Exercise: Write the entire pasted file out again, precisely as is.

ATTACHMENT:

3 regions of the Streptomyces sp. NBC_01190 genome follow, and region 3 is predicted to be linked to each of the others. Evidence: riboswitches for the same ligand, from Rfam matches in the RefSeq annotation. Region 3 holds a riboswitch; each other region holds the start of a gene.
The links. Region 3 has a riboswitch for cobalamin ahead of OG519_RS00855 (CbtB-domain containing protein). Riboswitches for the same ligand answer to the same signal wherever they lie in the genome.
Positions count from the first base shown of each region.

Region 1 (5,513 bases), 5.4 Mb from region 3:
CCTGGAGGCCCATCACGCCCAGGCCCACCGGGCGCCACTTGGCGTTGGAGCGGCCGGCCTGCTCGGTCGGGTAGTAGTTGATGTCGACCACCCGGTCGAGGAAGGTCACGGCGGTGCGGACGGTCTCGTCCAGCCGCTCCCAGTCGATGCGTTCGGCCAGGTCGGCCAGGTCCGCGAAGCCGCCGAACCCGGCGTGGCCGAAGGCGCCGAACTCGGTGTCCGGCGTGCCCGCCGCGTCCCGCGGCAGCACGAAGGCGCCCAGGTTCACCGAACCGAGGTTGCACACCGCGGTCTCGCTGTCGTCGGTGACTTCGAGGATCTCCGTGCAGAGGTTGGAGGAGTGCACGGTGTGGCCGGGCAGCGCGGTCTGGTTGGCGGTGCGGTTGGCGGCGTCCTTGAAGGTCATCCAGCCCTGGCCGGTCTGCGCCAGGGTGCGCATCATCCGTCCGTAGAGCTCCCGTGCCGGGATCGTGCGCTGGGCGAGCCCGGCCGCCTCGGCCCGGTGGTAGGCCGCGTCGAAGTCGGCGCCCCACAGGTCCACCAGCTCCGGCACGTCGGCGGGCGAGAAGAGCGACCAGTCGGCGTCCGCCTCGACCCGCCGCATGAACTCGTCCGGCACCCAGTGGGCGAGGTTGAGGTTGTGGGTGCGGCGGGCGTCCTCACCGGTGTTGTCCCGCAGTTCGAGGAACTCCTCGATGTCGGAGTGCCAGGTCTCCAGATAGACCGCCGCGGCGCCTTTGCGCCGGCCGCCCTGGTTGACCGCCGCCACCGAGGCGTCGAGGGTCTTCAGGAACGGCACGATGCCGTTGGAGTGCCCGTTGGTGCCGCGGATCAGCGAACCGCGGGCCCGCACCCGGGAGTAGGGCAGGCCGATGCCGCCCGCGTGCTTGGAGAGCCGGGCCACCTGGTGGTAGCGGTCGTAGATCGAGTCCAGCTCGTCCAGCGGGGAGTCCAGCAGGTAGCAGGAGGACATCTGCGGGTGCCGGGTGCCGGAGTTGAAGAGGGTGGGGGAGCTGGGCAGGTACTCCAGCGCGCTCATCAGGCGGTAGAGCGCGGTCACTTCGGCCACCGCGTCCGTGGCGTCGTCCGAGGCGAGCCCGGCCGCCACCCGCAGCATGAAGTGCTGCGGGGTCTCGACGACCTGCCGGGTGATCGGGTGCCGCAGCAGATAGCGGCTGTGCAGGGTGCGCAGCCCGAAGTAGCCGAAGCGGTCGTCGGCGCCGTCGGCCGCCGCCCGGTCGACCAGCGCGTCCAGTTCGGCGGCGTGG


3 regions of the Streptomyces sp. NBC_01190 genome follow, and region 3 is predicted to be linked to each of the others. Evidence: riboswitches for the same ligand, from Rfam matches in the RefSeq annotation. Region 3 holds a riboswitch; each other region holds the start of a gene.
The links. Region 3 has a riboswitch for cobalamin ahead of OG519_RS00855 (CbtB-domain containing protein). Riboswitches for the same ligand answer to the same signal wherever they lie in the genome.
Positions count from the first base shown of each region.

Region 1 (5,513 bases), 5.4 Mb from region 3:
CCTGGAGGCCCATCACGCCCAGGCCCACCGGGCGCCACTTGGCGTTGGAGCGGCCGGCCTGCTCGGTCGGGTAGTAGTTGATGTCGACCACCCGGTCGAGGAAGGTCACGGCGGTGCGGACGGTCTCGTCCAGCCGCTCCCAGTCGATGCGTTCGGCCAGGTCGGCCAGGTCCGCGAAGCCGCCGAACCCGGCGTGGCCGAAGGCGCCGAACTCGGTGTCCGGCGTGCCCGCCGCGTCCCGCGGCAGCACGAAGGCGCCCAGGTTCACCGAACCGAGGTTGCACACCGCGGTCTCGCTGTCGTCGGTGACTTCGAGGATCTCCGTGCAGAGGTTGGAGGAGTGCACGGTGTGGCCGGGCAGCGCGGTCTGGTTGGCGGTGCGGTTGGCGGCGTCCTTGAAGGTCATCCAGCCCTGGCCGGTCTGCGCCAGGGTGCGCATCATCCGTCCGTAGAGCTCCCGTGCCGGGATCGTGCGCTGGGCGAGCCCGGCCGCCTCGGCCCGGTGGTAGGCCGCGTCGAAGTCGGCGCCCCACAGGTCCACCAGCTCCGGCACGTCGGCGGGCGAGAAGAGCGACCAGTCGGCGTCCGCCTCGACCCGCCGCATGAACTCGTCCGGCACCCAGTGGGCGAGGTTGAGGTTGTGGGTGCGGCGGGCGTCCTCACCGGTGTTGTCCCGCAGTTCGAGGAACTCCTCGATGTCGGAGTGCCAGGTCTCCAGATAGACCGCCGCGGCGCCTTTGCGCCGGCCGCCCTGGTTGACCGCCGCCACCGAGGCGTCGAGGGTCTTCAGGAACGGCACGATGCCGTTGGAGTGCCCGTTGGTGCCGCGGATCAGCGAACCGCGGGCCCGCACCCGGGAGTAGGGCAGGCCGATGCCGCCCGCGTGCTTGGAGAGCCGGGCCACCTGGTGGTAGCGGTCGTAGATCGAGTCCAGCTCGTCCAGCGGGGAGTCCAGCAGGTAGCAGGAGGACATCTGCGGGTGCCGGGTGCCGGAGTTGAAGAGGGTGGGGGAGCTGGGCAGGTACTCCAGCGCGCTCATCAGGCGGTAGAGCGCGGTCACTTCGGCCACCGCGTCCGTGGCGTCGTCCGAGGCGAGCCCGGCCGCCACCCGCAGCATGAAGTGCTGCGGGGTCTCGACGACCTGCCGGGTGATCGGGTGCCGCAGCAGATAGCGGCTGTGCAGGGTGCGCAGCCCGAAGTAGCCGAAGCGGTCGTCGGCGCCGTCGGCCGCCGCCCGGTCGACCAGCGCGTCCAGTTCGGCGGCGTGG